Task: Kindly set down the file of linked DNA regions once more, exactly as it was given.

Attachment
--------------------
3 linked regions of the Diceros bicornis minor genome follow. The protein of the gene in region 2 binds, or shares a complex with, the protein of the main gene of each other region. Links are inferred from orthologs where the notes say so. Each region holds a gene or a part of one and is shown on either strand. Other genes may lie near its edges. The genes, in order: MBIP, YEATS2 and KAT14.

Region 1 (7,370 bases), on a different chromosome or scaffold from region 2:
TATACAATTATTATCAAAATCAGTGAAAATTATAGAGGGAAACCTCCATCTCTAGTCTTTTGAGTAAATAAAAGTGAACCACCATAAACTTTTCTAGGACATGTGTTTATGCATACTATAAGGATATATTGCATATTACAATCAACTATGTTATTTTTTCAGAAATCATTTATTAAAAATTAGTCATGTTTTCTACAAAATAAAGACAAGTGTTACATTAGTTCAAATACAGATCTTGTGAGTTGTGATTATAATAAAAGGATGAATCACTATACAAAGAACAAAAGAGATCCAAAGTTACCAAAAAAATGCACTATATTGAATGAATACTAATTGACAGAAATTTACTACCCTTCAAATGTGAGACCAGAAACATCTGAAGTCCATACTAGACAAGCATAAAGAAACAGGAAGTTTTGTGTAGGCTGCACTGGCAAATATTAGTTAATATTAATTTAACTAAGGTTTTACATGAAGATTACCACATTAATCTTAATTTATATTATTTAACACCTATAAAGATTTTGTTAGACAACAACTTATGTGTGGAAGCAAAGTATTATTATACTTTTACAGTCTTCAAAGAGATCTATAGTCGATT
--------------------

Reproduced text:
3 linked regions of the Diceros bicornis minor genome follow. The protein of the gene in region 2 binds, or shares a complex with, the protein of the main gene of each other region. Links are inferred from orthologs where the notes say so. Each region holds a gene or a part of one and is shown on either strand. Other genes may lie near its edges. The genes, in order: MBIP, YEATS2 and KAT14.

Region 1 (7,370 bases), on a different chromosome or scaffold from region 2:
TATACAATTATTATCAAAATCAGTGAAAATTATAGAGGGAAACCTCCATCTCTAGTCTTTTGAGTAAATAAAAGTGAACCACCATAAACTTTTCTAGGACATGTGTTTATGCATACTATAAGGATATATTGCATATTACAATCAACTATGTTATTTTTTCAGAAATCATTTATTAAAAATTAGTCATGTTTTCTACAAAATAAAGACAAGTGTTACATTAGTTCAAATACAGATCTTGTGAGTTGTGATTATAATAAAAGGATGAATCACTATACAAAGAACAAAAGAGATCCAAAGTTACCAAAAAAATGCACTATATTGAATGAATACTAATTGACAGAAATTTACTACCCTTCAAATGTGAGACCAGAAACATCTGAAGTCCATACTAGACAAGCATAAAGAAACAGGAAGTTTTGTGTAGGCTGCACTGGCAAATATTAGTTAATATTAATTTAACTAAGGTTTTACATGAAGATTACCACATTAATCTTAATTTATATTATTTAACACCTATAAAGATTTTGTTAGACAACAACTTATGTGTGGAAGCAAAGTATTATTATACTTTTACAGTCTTCAAAGAGATCTATAGTCGATT